|About the Book|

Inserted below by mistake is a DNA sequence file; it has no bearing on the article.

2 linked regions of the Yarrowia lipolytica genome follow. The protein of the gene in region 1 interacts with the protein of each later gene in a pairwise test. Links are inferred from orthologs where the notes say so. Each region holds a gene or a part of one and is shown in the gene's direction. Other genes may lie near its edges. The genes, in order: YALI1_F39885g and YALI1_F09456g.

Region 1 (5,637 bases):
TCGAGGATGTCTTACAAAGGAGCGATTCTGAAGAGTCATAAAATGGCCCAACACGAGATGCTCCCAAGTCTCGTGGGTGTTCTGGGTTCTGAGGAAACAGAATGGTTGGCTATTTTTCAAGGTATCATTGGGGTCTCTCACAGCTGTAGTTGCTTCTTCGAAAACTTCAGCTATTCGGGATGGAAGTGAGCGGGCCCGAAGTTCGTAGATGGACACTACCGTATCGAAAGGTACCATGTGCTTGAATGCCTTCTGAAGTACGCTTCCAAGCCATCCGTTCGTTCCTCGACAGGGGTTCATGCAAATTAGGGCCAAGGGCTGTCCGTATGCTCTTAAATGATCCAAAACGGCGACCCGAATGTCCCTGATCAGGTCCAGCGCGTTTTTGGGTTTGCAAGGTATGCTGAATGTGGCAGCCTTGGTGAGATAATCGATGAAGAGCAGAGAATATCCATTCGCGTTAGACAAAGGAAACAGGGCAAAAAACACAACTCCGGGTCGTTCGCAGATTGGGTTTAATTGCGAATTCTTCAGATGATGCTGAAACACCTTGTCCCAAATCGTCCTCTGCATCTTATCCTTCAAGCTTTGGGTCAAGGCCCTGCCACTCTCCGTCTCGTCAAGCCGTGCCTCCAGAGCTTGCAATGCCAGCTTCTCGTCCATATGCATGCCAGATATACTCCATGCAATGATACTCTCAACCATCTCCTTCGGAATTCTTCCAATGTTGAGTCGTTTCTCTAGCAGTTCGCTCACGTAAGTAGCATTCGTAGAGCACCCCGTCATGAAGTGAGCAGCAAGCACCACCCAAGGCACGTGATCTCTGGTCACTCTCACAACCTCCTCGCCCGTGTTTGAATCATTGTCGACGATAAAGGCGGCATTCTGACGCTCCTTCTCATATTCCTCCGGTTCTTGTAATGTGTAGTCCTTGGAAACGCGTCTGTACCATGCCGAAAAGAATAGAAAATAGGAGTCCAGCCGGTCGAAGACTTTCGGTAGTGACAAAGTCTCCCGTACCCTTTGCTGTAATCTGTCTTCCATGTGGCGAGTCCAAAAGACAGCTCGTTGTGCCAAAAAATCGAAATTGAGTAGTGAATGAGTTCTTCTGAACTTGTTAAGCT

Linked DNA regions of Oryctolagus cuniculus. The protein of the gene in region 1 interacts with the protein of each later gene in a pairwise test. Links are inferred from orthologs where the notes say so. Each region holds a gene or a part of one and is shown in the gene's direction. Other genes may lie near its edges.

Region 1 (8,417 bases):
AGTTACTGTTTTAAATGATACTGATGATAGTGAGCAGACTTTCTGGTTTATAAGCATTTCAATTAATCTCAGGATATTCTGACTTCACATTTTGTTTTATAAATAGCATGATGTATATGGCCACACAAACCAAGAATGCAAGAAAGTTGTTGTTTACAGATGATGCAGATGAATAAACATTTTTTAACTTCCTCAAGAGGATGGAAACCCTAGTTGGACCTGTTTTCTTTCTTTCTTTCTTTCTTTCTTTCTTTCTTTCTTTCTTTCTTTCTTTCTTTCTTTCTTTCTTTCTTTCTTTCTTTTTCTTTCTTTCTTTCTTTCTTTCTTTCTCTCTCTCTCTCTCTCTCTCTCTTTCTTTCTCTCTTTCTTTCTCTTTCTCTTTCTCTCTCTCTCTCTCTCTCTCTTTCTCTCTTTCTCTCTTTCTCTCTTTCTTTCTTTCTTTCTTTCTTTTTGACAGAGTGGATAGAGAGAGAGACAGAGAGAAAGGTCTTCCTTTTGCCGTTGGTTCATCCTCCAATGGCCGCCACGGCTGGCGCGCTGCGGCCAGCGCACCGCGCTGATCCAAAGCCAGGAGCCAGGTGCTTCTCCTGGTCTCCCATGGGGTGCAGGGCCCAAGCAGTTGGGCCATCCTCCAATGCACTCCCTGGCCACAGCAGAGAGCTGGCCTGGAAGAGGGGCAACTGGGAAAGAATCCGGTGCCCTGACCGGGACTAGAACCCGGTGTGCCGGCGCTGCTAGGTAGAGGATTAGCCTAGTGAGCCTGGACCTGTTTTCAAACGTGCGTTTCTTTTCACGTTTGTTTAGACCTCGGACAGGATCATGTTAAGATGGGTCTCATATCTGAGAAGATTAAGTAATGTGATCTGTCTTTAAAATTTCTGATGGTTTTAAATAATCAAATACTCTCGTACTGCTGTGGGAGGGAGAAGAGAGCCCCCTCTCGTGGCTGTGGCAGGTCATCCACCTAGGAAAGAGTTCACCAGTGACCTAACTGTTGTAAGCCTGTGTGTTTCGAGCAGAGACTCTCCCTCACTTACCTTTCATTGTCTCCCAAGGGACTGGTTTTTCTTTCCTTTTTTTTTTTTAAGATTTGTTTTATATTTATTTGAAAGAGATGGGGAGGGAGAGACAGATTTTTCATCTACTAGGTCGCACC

Since 1980, the mutual fund industry has experienced a dramatic growth and households are the largest investor group in this industry. Also, mutual fund market has evolved into a very competitive one. However, most mutual fund investors appear toMoreSince 1980, the mutual fund industry has experienced a dramatic growth and households are the largest investor group in this industry. Also, mutual fund market has evolved into a very competitive one. However, most mutual fund investors appear to have little knowledge on financial details so that asymmetric information exists in this competitive market. This dissertation focuses on both the strategic asset allocation and fees in this mutual fund market and investigate its signaling effects under asymmetric information.-A SIGNALING APPROACH TO THE ADVERSE SELECTION PROBLEM studies how the signaling motive affects the mutual fund managers investment strategies and investigates how the adverse selection problem emerges under asymmetric information in a static model. In this model, managers investment return is private information and it could be either high or low. In order to shed light on the signaling effect, this dissertation presents both full information equilibrium and asymmetric information equilibrium and characterizes equilibrium investment strategies, payoffs. Managers strategic investment choices always reveal managers types so that any asymmetric information equilibrium is a signaling equilibrium. There exists a unique signaling equilibrium that survives the Intuitive Criterion. This signaling outcome is the one with the least amount of inefficient signaling and is obtained without any reputation concern. Low-return type chooses her full information investment strategy while high-return type adopts the more conservative one to signal her type. If the signaling equilibrium is the one where only one type of manager runs a mutual fund, then the manager should be of low-return type So, adverse selection problem emerges in a way that high-return type becomes much less likely to launch a mutual fund under asymmetric information while she would have chosen to do so under full information. These features produce consistent result with empirical research and bear some policy implications.-FEE COMPETITION AND ITS SIGNALING EFFECT develops a theoretical fee competition model under asymmetric information and characterizes fee determination in a competitive mutual fund market when fund managers differ in their investment efficiencies. This dissertation also investigates fund managers incentive to improve the investment efficiency in a duopoly market. Fees can vary even if mutual funds are identical in the presence of asymmetric information and every high-return type earns a strictly positive expected payoff. In addition, every high-return type tends to charge lower fees so that difference in fees is more likely to be attributed to the difference in performance as the market becomes more competitive. With respect to innovational incentive to improve efficiency, competition does not necessarily lower the management fee in a duopoly market if only one manager makes innovational exertion. In this equilibrium, a high single level of fee may prevail in the market. These results are consistent with empirical evidence and bear some policy implications.